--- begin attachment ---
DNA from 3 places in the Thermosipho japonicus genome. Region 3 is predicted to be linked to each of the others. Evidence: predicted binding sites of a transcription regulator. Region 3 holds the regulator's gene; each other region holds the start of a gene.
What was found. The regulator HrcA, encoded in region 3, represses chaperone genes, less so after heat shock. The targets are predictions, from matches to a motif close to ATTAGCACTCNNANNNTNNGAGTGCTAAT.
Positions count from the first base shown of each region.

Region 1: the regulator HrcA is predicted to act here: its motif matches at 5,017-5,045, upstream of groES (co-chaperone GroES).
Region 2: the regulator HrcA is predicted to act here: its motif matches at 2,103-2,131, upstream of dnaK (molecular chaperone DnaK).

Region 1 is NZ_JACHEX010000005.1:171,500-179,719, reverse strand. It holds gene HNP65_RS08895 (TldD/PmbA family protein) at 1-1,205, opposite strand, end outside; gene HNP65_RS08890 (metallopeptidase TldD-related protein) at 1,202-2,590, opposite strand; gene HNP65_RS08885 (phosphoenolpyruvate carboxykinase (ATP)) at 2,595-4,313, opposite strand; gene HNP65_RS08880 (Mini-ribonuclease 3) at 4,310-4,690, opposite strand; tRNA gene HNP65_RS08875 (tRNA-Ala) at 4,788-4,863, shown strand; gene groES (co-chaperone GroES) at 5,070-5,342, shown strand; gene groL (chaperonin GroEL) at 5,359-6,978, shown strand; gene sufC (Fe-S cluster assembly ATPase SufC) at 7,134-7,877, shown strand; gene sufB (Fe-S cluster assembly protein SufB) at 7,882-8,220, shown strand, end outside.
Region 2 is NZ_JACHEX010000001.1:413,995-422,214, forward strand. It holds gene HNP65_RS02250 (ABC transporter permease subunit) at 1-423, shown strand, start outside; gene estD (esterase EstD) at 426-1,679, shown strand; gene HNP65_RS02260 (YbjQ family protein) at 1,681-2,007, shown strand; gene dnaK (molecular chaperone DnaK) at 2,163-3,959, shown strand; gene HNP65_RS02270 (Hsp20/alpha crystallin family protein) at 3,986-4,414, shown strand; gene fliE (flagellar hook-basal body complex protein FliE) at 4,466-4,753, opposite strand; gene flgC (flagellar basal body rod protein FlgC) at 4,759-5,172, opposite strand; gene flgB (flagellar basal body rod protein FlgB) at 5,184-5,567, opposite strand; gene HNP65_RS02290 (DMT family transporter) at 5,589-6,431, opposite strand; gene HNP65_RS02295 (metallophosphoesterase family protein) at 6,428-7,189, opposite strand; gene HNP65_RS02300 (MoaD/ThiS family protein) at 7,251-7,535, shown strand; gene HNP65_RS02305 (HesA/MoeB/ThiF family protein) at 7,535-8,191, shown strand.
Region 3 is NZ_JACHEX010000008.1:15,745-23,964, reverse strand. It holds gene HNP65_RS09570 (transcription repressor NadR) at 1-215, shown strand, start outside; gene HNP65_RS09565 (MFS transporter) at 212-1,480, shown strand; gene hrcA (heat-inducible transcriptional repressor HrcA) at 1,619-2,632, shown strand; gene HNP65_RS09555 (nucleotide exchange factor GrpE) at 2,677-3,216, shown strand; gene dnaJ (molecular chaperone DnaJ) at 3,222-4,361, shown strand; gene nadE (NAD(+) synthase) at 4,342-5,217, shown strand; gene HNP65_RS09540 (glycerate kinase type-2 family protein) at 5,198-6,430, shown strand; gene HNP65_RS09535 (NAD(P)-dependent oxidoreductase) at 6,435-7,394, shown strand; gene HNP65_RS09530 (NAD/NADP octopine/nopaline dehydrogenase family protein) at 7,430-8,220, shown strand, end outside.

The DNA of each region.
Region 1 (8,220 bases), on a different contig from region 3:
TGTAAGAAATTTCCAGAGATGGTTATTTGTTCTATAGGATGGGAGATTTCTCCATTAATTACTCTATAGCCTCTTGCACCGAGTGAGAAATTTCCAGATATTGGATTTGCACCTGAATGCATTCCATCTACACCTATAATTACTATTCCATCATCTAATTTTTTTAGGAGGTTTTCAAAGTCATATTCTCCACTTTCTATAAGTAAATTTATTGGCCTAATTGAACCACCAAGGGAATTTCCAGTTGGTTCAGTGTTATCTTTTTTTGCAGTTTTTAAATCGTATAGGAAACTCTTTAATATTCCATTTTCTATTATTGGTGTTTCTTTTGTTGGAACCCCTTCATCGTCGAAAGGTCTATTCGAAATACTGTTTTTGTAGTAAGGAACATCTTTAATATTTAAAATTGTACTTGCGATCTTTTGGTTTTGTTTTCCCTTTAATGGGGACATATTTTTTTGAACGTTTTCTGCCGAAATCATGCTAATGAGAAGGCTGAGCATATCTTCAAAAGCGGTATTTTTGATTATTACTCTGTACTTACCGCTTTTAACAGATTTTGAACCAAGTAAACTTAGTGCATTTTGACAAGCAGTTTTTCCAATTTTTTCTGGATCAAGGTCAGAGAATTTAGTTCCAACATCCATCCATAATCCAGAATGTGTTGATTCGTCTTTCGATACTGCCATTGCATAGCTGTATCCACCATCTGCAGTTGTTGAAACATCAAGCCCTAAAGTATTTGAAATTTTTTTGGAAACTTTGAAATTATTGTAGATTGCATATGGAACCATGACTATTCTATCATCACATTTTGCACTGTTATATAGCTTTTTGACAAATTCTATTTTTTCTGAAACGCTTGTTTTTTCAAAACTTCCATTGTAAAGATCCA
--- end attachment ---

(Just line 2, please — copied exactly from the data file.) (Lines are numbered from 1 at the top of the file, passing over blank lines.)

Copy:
What was found. The regulator HrcA, encoded in region 3, represses chaperone genes, less so after heat shock. The targets are predictions, from matches to a motif close to ATTAGCACTCNNANNNTNNGAGTGCTAAT.